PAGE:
AI Usage

I often use generative AI models (typically through TypingMind) for searches, to answer questions, or to brainstorm. I also use them to autocomplete software code or write snippets from a design spec, and to reformat text in ways that would be annoying to achieve programmatically in a more traditional fashion.

I have occasionally used LLMs to reformat and fix the grammar of poorly written corporate articles I’ve been asked to improve, then edited them myself afterwards.

If I write to you, or you read something I have written on the web – blog posts, M2 tiddlers, emails, etc. – the words are always 100% written by me (except for quotations, obviously). I have at least four reasons for this:

  1. When I write, I normally do it to figure out what I think about the topic. Even if that isn’t the primary purpose, it’s a wildly valuable secondary one. Using an LLM here would be asking the model to tell me what I should think, which is exactly as foolish as it sounds.
  2. On that note, writing and thinking is my core value proposition as a human. With today’s technology, my writing virtually always comes out better than an LLM’s, even when it’s unpolished, and I don’t want to dilute that. (Future LLMs will likely get good enough that they could play a partial role in the editing process. They are not there yet for me.)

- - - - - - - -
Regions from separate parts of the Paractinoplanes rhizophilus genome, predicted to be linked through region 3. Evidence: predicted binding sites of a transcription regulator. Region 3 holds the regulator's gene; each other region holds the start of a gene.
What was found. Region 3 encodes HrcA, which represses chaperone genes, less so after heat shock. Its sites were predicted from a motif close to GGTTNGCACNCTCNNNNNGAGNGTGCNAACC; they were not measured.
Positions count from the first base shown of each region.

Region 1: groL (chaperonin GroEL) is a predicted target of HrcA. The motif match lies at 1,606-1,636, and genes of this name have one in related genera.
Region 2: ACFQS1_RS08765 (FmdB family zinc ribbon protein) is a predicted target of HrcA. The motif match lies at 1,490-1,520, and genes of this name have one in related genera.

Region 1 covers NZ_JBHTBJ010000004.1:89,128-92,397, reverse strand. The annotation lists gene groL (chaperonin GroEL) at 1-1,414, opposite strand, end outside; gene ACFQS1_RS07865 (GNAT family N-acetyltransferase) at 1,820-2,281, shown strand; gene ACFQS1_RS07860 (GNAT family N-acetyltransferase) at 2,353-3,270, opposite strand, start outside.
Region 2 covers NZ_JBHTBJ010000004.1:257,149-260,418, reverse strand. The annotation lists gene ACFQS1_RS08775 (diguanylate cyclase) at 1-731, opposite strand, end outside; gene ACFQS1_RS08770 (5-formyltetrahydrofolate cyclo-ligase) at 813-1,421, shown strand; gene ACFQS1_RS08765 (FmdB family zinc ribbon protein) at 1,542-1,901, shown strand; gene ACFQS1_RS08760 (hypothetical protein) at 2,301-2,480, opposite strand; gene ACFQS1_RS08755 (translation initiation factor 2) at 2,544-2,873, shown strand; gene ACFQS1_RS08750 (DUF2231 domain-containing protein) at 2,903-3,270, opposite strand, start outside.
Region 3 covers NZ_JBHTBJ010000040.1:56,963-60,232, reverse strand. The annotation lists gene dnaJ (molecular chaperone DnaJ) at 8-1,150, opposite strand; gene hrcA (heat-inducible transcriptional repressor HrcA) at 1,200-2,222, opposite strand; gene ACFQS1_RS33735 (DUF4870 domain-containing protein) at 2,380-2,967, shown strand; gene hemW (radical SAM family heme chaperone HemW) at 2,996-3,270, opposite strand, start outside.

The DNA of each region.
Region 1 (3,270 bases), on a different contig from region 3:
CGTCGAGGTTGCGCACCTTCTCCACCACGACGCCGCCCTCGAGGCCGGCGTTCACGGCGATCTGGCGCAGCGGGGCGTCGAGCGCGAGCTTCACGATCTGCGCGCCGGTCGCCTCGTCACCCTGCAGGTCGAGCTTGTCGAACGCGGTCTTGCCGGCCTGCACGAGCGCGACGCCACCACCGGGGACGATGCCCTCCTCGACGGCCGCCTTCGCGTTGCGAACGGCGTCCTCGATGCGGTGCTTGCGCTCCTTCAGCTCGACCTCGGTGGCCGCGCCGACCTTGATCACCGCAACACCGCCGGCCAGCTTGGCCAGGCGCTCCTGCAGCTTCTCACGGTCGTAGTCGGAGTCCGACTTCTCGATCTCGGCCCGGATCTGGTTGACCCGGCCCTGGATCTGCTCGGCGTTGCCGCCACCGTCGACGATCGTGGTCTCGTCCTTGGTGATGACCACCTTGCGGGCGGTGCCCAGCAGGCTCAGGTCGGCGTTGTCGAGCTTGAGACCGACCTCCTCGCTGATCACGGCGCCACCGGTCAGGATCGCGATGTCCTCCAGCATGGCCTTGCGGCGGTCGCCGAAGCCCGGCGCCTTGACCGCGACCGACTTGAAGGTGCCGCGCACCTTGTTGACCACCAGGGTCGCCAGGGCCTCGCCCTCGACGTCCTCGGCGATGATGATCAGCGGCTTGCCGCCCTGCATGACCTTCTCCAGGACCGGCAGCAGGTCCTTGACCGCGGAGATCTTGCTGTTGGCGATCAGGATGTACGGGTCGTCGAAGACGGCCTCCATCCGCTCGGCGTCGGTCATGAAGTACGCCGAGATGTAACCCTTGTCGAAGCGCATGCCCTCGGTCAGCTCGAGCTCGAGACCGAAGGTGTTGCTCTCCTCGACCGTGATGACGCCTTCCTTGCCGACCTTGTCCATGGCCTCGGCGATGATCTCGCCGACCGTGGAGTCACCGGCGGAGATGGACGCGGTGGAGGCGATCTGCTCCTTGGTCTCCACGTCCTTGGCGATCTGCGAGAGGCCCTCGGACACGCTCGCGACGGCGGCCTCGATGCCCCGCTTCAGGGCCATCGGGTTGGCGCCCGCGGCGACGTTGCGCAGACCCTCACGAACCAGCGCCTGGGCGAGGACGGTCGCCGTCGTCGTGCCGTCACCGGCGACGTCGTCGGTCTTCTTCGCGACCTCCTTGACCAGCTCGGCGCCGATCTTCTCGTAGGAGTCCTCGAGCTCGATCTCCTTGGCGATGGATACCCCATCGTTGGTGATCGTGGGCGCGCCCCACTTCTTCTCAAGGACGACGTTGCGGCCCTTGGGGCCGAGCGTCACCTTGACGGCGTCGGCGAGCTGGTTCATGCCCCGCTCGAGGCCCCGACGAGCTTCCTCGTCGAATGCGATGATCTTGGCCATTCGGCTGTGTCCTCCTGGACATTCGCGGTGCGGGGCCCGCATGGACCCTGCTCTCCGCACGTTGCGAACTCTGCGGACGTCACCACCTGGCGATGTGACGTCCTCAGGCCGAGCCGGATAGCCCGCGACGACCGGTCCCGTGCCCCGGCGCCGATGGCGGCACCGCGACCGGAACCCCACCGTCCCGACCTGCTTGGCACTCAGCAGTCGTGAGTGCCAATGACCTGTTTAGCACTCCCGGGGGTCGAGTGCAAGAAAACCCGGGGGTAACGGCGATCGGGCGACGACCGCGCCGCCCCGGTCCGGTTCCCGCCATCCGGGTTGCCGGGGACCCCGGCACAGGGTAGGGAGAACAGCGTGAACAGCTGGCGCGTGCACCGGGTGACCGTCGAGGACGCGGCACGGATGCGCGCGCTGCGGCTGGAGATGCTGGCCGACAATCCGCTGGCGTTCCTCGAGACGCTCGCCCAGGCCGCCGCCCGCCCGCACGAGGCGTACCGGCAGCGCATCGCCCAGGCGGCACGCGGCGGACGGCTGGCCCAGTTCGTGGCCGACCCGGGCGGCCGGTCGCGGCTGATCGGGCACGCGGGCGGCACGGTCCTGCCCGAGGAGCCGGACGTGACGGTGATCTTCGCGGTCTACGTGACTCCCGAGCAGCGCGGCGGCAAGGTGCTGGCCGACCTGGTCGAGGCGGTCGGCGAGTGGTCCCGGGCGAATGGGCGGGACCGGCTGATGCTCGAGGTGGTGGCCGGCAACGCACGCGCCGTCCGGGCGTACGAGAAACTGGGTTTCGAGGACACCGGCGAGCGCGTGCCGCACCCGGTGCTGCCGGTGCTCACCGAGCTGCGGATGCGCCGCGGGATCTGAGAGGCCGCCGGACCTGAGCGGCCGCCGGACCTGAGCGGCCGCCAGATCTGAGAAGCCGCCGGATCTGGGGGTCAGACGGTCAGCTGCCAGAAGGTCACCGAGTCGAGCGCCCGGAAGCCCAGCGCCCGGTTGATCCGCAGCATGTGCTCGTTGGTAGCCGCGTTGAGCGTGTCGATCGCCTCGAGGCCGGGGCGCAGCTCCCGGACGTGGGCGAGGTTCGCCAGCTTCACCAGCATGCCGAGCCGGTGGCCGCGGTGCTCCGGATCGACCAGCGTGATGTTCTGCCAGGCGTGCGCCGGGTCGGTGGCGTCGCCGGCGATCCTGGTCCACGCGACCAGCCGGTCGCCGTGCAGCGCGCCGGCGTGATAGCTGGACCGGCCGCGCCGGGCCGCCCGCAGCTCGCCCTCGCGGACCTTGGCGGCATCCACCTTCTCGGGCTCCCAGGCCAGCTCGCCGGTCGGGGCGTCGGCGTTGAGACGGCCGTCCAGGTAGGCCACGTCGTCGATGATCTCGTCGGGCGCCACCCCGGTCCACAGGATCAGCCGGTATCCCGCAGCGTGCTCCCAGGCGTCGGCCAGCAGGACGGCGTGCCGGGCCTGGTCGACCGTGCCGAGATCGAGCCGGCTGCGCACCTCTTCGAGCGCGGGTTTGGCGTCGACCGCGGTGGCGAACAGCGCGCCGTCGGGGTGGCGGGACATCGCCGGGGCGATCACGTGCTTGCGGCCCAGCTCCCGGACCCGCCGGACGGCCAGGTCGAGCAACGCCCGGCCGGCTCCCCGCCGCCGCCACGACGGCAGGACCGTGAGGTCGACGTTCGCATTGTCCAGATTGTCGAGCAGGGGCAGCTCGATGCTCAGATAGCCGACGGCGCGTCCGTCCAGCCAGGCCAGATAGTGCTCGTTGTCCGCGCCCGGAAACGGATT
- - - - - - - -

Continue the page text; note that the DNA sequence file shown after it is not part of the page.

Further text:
3. I find that being tempted to respond or publish something using an LLM is a signal that the task is B.S. to begin with, so an even better approach is to not do it at all, or find a different way to achieve the goal.
  4. I don’t want people to have to question whether I really think something or whether I just had someone else say I do. Since there is limited value in using LLMs here right now, it’s easier to just say I never do this.

(I don’t have other humans write things for me and put my name on them either.)

Part of the ai page movement.